Should Peyton Manning Take a Pay Cut to Go Out on Top?
As quarterback Peyton Manning continues to mull over his decision on whether or not to return for an 18th NFL season, the Denver Broncos are in the beginning stages of re-tooling their roster to make another Super Bowl run in 2015. On Thursday, the team sent owner Pat Bowlen’s private jet to New Orleans to fly Manning into Denver so the five-time NFL MVP could have face to face meetings with general manager John Elway and CEO Joe Ellis. The meetings reportedly went well and erased any doubt that the team wasn’t fully sure that they wanted their record-breaking quarterback back for a fourth season in Denver, but there still has yet to be any official announcement on Manning’s intentions.
New head coach Gary Kubiak and new offensive coordinator Rick Dennison have maintained that they will give Manning all the time he needs to make a decision. However, with the NFL Scouting Combine less than a week away, the Broncos will need to kick the tires on potential quarterback prospects if they are truly unsure that Manning will be under center in 2015. With that being said, if they feel confident that Manning will return for another season, they can shift their focus to adding the players they need to make a Super Bowl run in 2015, which is something that would be made exponentially easier if the quarterback was willing to restructure his contract and take a pay cut.
Manning is set to earn $21.5 million in 2015. The Broncos are expected to have $26.7 million in salary cap space, but that figure doesn’t include probable contract extensions for wide receiver Demaryius Thomas, defensive tackle Terrence Knighton, safety Rahim Moore, left guard Orlando Franklin, and tight end Julius Thomas. If the team opts to re-sign all of them, their new contracts will eat up most of the team’s salary cap space before the offseason really gets going.
With Demaryius Thomas being the only free agent who is a near lock to return to Denver in 2015, the Broncos will need as much salary cap room as they can possibly find. Julius Thomas will likely be playing for another team in 2015, so the need for an every-down tight end, such as impending Baltimore Ravens free agent Owen Daniels, will become one of the team’s highest priorities. Knighton is another player the Broncos want back, but it will have to be for the right price.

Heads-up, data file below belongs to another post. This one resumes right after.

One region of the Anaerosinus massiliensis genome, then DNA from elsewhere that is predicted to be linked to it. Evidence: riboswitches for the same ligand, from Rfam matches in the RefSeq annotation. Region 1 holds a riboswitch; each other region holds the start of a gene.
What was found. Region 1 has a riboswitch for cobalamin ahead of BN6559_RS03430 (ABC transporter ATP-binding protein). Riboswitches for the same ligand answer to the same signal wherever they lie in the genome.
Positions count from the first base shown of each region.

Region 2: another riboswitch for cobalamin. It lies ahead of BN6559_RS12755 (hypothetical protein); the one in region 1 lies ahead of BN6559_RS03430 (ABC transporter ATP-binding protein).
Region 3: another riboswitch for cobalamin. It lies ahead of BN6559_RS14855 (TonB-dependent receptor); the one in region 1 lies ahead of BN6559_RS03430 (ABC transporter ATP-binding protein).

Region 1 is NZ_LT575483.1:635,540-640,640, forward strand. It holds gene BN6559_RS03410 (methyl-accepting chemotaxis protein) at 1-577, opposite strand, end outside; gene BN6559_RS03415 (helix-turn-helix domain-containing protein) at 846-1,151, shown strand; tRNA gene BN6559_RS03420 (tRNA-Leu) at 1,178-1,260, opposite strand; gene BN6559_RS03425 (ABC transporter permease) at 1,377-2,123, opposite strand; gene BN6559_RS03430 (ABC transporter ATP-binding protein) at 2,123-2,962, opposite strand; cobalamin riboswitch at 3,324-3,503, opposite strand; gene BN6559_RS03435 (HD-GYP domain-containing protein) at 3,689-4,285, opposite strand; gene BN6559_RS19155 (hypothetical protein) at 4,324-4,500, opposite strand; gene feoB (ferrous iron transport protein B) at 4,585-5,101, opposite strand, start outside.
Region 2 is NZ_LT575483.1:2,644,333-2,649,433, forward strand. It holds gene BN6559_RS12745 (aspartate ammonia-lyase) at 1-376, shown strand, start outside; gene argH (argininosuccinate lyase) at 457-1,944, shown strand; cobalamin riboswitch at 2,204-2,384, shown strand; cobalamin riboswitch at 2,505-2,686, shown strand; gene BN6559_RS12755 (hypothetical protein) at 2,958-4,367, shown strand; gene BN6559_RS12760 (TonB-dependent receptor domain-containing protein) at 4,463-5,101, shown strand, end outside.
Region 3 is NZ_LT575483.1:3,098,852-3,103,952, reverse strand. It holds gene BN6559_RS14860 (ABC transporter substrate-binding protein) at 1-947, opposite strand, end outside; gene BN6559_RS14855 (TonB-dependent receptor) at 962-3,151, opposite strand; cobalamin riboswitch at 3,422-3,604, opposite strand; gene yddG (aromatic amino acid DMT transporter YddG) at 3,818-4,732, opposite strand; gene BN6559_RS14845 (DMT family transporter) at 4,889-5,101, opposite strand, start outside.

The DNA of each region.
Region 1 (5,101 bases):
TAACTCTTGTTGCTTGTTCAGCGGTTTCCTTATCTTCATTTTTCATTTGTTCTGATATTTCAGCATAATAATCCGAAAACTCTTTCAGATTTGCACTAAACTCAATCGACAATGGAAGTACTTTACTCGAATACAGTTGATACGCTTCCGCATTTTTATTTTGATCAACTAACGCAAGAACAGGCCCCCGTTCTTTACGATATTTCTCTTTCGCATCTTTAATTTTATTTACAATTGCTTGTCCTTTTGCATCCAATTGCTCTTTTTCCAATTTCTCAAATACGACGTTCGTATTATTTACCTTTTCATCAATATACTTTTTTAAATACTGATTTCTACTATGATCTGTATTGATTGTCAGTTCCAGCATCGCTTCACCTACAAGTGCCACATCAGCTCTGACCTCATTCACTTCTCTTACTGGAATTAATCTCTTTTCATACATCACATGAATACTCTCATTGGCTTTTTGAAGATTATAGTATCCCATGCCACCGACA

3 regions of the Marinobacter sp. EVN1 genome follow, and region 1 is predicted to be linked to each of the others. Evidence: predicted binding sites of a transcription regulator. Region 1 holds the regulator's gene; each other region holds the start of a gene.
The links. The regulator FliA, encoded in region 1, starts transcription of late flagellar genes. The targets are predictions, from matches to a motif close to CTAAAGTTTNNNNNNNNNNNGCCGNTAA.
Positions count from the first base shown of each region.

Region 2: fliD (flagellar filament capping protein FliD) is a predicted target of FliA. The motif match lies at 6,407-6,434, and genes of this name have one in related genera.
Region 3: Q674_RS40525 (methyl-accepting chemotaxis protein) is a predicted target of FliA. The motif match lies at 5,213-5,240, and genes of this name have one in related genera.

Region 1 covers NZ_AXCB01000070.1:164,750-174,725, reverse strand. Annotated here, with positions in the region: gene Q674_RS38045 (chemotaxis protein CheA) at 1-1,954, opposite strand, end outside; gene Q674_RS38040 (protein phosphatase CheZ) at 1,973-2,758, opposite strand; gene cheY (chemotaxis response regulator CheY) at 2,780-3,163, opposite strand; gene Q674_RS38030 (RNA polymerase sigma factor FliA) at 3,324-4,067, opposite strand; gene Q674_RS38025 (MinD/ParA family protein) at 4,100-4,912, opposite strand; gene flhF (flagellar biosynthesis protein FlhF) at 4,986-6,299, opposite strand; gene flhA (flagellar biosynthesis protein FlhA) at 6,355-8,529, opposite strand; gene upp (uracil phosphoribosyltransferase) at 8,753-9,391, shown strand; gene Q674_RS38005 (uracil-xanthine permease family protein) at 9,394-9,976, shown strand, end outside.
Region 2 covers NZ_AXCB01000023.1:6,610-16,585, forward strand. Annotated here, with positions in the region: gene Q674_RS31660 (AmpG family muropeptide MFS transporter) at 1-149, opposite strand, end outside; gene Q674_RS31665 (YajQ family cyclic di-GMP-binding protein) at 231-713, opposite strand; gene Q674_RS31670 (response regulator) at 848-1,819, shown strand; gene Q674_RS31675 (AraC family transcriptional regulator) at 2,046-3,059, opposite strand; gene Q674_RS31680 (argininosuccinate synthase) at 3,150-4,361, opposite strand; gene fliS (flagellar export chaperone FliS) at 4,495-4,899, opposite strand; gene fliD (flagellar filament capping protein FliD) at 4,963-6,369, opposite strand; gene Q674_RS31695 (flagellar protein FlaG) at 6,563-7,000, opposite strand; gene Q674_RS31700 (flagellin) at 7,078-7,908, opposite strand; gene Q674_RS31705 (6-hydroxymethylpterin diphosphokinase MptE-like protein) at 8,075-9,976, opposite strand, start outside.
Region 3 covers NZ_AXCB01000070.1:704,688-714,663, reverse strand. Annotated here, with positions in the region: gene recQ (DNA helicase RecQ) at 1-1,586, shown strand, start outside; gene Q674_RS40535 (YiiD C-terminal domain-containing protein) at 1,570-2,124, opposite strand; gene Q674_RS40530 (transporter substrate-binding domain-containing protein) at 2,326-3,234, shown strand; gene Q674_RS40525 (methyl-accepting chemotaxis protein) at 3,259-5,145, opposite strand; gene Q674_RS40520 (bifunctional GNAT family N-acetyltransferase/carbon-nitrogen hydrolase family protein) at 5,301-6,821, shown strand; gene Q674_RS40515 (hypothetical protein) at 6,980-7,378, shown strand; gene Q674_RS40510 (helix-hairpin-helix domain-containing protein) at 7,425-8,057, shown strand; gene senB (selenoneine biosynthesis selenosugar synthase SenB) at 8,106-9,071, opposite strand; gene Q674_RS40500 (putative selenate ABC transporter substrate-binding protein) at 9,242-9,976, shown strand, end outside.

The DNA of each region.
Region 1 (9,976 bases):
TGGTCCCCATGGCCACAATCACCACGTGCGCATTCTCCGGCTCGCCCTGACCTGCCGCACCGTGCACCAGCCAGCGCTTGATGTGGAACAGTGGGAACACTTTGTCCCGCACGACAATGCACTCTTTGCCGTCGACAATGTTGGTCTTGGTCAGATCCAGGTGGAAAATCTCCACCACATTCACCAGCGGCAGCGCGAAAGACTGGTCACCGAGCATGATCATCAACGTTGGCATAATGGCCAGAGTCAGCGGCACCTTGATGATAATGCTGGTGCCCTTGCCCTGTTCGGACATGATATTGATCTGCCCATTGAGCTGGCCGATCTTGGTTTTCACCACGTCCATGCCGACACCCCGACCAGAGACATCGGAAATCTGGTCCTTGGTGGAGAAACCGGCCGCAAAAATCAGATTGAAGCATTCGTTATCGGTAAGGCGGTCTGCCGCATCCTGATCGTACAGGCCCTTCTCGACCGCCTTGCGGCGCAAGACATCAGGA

The number one factor that should encourage Manning to consider a pay cut is the fact that the offensive line that would be protecting him needs to improve at multiple positions. Left guard Orlando Franklin is an excellent run blocker, but will likely be overpaid by another team on the free agent market. That means the team will be looking for a new right tackle, a new center, and a new left guard; a task that would be virtually impossible with limited salary cap flexibility.
If Manning’s return is based solely on his desire to win another Super Bowl ring before he retires, his best option would be to take a pay cut and free up valuable salary cap space. If Manning was willing to restructure his deal to free up an extra $8-10 million in cap space, the team could conceivably make a run at players such as defensive tackle Ndamukong Suh, offensive tackle Bryan Bulaga, offensive guard Mike Iupati, free safety Devin McCourty, and linebackers David Harris and Rey Maualuga. While they wouldn’t be able to land all of them, they could certainly have a chance at two or three of them. Couple that with their upcoming 2015 Draft class, and the Broncos would be in excellent shape to compete for the Super Bowl 50 title, and let’s be honest, does a guy who has already earned nearly $230 million during his career need to be among the highest-paid players in the league in 2015? Probably not.